It is not uncommon for men to occasionally have problems getting or keeping an erection; however, if the problem persists, there may be an underlying cause.
Erectile Dysfunction (ED) is often a result of a disease or medical condition that affects the brain, the nerves, or blood flow to the penis. When blood vessels or nerves are damaged (as can happen with certain diseases or medical conditions), blood flow to the penis can become obstructed, making it difficult to obtain or maintain an erection. Below are some medical conditions known to cause symptoms of erectile dysfunction.
ED and Diabetes
Erectile dysfunction, also known as impotence, is a common problem in men with diabetes, particularly those with poorly controlled blood sugar. Healthy blood vessels are essential to obtaining and maintaining an erection. Over time, diabetes can damage blood vessels and nerves to the penis, which can result in erectile dysfunction.
ED and Neurological Diseases
Erectile dysfunction can also be common in men who have certain neurological disorders, such as Parkinson’s disease and multiple sclerosis.
ED and Parkinson’s Disease
There are several reasons why men with Parkinson’s disease may also experience impotence:
- Parkinson’s disease affects the brain and the spinal cord, which in turn affects the nerves that are responsible for an erection.
- Parkinson’s can affect blood flow to the penis, and poor blood flow can lead to erectile dysfunction.
- One of the symptoms of Parkinson’s disease is tremors or rigidity, which may make sexual intercourse painful.
- People with Parkinson’s disease often have low levels of dopamine, a chemical in the brain that’s responsible for physical movement and sensations of pleasure, among other things.
ED and Multiple Sclerosis
Erectile dysfunction in patients with multiple sclerosis can be caused by a number of factors:
- As with Parkinson’s disease, multiple sclerosis affects the brain and the spinal cord, which in turn affects the nerves that are responsible for an erection.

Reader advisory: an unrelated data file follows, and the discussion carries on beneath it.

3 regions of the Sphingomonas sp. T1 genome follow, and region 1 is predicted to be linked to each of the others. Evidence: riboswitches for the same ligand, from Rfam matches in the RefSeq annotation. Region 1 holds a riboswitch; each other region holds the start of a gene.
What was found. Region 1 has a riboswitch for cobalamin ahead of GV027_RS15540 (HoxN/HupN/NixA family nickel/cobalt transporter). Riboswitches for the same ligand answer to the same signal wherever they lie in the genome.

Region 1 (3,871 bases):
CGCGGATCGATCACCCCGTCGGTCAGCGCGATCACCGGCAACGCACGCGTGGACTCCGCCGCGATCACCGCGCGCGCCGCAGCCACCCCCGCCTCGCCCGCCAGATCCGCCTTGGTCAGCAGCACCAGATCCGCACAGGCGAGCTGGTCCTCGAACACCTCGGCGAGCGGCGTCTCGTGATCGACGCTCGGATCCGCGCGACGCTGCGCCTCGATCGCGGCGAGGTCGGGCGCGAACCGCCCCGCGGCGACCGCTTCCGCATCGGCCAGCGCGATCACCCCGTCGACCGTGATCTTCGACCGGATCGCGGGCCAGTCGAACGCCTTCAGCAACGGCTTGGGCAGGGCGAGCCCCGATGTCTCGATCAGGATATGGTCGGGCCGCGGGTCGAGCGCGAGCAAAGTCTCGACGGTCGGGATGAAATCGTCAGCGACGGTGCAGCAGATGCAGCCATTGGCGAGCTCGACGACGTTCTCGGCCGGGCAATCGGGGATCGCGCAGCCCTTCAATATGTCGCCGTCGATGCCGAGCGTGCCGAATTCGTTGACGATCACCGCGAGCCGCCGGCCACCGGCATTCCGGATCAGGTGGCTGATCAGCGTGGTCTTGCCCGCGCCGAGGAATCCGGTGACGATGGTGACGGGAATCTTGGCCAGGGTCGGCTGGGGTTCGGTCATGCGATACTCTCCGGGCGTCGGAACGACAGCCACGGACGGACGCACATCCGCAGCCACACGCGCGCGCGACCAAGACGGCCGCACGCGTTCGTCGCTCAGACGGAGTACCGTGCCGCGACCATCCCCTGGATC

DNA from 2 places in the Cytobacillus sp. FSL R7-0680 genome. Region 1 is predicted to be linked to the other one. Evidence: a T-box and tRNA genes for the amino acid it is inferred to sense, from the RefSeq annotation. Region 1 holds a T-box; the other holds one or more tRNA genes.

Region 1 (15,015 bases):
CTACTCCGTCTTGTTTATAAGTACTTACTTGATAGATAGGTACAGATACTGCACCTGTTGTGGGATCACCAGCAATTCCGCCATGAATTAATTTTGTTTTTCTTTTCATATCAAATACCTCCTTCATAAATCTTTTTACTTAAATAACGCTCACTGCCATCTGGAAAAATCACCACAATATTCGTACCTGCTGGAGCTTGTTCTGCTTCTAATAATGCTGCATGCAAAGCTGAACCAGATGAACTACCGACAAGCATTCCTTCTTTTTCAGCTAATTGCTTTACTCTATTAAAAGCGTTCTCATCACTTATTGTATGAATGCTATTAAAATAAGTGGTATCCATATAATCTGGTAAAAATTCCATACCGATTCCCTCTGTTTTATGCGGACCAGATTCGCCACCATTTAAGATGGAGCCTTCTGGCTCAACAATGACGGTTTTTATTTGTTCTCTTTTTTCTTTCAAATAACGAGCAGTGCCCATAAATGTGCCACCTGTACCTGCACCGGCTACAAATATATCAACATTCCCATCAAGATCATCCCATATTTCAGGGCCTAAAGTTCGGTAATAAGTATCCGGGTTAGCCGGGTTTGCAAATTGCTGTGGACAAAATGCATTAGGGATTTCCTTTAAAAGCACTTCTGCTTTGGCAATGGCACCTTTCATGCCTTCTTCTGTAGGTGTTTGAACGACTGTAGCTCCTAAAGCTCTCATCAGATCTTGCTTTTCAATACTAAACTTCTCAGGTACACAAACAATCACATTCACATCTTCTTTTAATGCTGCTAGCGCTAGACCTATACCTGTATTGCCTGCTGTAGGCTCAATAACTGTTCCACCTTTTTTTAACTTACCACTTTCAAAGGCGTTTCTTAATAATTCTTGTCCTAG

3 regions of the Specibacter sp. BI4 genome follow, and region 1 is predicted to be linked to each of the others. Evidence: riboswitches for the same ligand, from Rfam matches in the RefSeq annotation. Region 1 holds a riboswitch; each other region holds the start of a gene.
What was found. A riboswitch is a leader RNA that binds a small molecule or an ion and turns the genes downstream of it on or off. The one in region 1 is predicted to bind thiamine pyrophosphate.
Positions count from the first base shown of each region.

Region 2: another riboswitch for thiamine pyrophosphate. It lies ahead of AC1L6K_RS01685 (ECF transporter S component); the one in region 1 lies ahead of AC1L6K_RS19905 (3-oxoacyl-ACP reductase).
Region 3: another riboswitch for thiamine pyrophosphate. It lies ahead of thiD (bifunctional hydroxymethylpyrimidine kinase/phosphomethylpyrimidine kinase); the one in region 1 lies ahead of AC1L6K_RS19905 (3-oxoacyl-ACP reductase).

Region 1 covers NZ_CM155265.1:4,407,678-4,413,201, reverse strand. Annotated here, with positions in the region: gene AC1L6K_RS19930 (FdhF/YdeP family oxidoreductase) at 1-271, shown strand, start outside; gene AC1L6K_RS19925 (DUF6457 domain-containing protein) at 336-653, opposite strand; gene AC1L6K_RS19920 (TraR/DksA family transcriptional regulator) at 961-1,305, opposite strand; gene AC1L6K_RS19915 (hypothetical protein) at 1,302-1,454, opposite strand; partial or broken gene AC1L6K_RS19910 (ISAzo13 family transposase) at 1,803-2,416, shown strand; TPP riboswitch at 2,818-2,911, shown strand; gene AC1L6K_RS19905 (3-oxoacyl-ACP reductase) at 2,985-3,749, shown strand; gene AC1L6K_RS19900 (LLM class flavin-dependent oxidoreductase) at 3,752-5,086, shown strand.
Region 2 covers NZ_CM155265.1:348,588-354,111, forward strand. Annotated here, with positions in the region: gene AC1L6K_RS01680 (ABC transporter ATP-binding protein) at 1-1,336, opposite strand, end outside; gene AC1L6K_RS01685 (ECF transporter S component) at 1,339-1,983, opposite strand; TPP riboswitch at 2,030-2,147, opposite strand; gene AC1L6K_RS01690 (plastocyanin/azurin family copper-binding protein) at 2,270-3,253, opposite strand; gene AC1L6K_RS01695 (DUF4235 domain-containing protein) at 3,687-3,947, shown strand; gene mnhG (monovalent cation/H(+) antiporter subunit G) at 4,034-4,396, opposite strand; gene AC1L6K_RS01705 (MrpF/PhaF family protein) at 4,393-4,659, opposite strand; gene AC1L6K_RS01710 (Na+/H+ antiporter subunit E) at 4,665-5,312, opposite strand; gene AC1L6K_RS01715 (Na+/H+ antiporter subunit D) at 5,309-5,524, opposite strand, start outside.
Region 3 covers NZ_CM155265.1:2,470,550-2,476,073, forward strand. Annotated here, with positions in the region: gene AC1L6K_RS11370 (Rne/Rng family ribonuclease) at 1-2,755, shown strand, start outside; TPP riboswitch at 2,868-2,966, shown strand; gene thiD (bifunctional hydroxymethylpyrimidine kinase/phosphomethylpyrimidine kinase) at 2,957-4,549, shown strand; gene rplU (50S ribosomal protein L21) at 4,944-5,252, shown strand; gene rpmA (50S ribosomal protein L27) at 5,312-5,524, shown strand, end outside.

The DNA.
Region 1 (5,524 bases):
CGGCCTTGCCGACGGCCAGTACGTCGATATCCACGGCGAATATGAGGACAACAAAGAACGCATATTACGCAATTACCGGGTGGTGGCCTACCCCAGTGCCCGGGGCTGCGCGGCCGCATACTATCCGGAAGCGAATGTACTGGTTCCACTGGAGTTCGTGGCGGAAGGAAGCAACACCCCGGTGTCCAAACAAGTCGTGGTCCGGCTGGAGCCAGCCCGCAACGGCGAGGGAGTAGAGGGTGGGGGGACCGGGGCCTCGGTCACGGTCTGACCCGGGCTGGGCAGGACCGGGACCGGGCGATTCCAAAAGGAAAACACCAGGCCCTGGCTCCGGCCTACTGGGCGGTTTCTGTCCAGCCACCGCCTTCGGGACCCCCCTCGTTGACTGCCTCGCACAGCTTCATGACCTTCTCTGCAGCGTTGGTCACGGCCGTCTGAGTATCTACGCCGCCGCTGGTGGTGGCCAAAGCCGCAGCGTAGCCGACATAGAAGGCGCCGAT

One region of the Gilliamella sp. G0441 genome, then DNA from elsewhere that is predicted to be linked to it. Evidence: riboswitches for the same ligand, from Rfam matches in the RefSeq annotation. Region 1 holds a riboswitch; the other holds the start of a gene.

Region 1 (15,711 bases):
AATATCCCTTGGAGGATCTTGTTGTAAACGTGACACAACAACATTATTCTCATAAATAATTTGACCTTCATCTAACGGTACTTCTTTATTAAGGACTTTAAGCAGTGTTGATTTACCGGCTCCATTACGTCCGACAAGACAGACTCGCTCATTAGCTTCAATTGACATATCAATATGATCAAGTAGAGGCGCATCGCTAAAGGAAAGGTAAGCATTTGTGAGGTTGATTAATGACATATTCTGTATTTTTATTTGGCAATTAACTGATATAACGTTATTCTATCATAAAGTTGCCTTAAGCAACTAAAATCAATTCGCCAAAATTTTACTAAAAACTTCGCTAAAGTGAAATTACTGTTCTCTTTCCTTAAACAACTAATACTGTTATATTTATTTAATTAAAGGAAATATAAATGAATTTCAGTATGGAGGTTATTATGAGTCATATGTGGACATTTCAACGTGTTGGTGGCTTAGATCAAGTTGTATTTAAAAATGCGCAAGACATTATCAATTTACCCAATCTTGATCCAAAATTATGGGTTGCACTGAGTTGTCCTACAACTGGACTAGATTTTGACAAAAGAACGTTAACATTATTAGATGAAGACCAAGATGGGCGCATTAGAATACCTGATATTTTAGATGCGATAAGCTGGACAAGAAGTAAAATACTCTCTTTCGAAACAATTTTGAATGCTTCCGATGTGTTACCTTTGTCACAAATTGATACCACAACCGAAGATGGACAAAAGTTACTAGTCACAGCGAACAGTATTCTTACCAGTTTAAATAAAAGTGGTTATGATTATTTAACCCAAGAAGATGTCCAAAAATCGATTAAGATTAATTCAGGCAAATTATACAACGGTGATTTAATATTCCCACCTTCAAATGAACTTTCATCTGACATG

- Multiple sclerosis causes muscle spasms and fatigue, which can contribute to sexual dysfunction.
- Depression, which often accompanies a major diagnosis such as multiple sclerosis, can lead to decreased sexual arousal.
ED and Vascular Diseases and Conditions
Vascular conditions can affect blood flow to the penis, which can result in impotence.
ED and Heart Disease
Erectile dysfunction is sometimes an early sign of heart disease. Heart disease affects blood flow, and if blood can’t freely flow to the penis, you can’t get an erection. So if you have erectile dysfunction, you will also need to be tested for heart disease.
ED and Clogged Blood Vessels (Atherosclerosis)
Atherosclerosis is a buildup of plaque in the arteries, which narrows the arteries and slows down blood flow. Because the blood vessels to the penis are so small, they can easily become clogged, even in the early stages of atherosclerosis. When the arteries to the penis become clogged, blood can’t flow freely to the area, making it difficult to achieve an erection.
ED and High Cholesterol
When cholesterol builds up in your arteries, it can damage blood vessels and nerves, obstructing blood flow to the penis. High cholesterol may also decrease testosterone production, which can decrease your sex drive.
ED and High Blood Pressure
High blood pressure causes the arteries to narrow so blood can’t flow freely to the penis. It also keeps the muscles in the penis from relaxing the way they should, which further reduces blood flow.
For more information on erectile dysfunction associated with other diseases and medical conditions, contact Leroy Jones, MD, urology specialist of San Antonio.